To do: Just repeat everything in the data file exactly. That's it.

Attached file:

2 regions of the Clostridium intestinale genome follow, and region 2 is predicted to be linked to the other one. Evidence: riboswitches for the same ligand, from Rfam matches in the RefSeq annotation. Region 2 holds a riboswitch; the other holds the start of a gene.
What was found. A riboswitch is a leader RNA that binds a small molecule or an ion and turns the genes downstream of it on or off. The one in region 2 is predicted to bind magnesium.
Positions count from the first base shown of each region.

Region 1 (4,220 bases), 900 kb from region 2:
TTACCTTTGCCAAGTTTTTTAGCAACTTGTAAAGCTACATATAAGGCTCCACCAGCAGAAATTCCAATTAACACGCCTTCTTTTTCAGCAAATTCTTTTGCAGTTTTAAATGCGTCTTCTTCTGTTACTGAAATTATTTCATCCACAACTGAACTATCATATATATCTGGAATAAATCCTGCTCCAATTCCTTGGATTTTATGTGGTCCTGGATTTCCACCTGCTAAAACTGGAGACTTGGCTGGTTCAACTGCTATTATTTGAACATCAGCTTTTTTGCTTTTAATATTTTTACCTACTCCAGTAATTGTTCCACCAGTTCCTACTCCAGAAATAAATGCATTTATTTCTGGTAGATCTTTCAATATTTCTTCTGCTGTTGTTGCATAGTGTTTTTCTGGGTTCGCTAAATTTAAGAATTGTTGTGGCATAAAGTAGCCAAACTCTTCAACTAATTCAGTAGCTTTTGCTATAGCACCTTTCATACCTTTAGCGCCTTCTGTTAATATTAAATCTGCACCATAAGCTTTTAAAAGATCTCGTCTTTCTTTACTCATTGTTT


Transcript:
2 regions of the Clostridium intestinale genome follow, and region 2 is predicted to be linked to the other one. Evidence: riboswitches for the same ligand, from Rfam matches in the RefSeq annotation. Region 2 holds a riboswitch; the other holds the start of a gene.
What was found. A riboswitch is a leader RNA that binds a small molecule or an ion and turns the genes downstream of it on or off. The one in region 2 is predicted to bind magnesium.
Positions count from the first base shown of each region.

Region 1 (4,220 bases), 900 kb from region 2:
TTACCTTTGCCAAGTTTTTTAGCAACTTGTAAAGCTACATATAAGGCTCCACCAGCAGAAATTCCAATTAACACGCCTTCTTTTTCAGCAAATTCTTTTGCAGTTTTAAATGCGTCTTCTTCTGTTACTGAAATTATTTCATCCACAACTGAACTATCATATATATCTGGAATAAATCCTGCTCCAATTCCTTGGATTTTATGTGGTCCTGGATTTCCACCTGCTAAAACTGGAGACTTGGCTGGTTCAACTGCTATTATTTGAACATCAGCTTTTTTGCTTTTAATATTTTTACCTACTCCAGTAATTGTTCCACCAGTTCCTACTCCAGAAATAAATGCATTTATTTCTGGTAGATCTTTCAATATTTCTTCTGCTGTTGTTGCATAGTGTTTTTCTGGGTTCGCTAAATTTAAGAATTGTTGTGGCATAAAGTAGCCAAACTCTTCAACTAATTCAGTAGCTTTTGCTATAGCACCTTTCATACCTTTAGCGCCTTCTGTTAATATTAAATCTGCACCATAAGCTTTTAAAAGATCTCGTCTTTCTTTACTCATTGTTT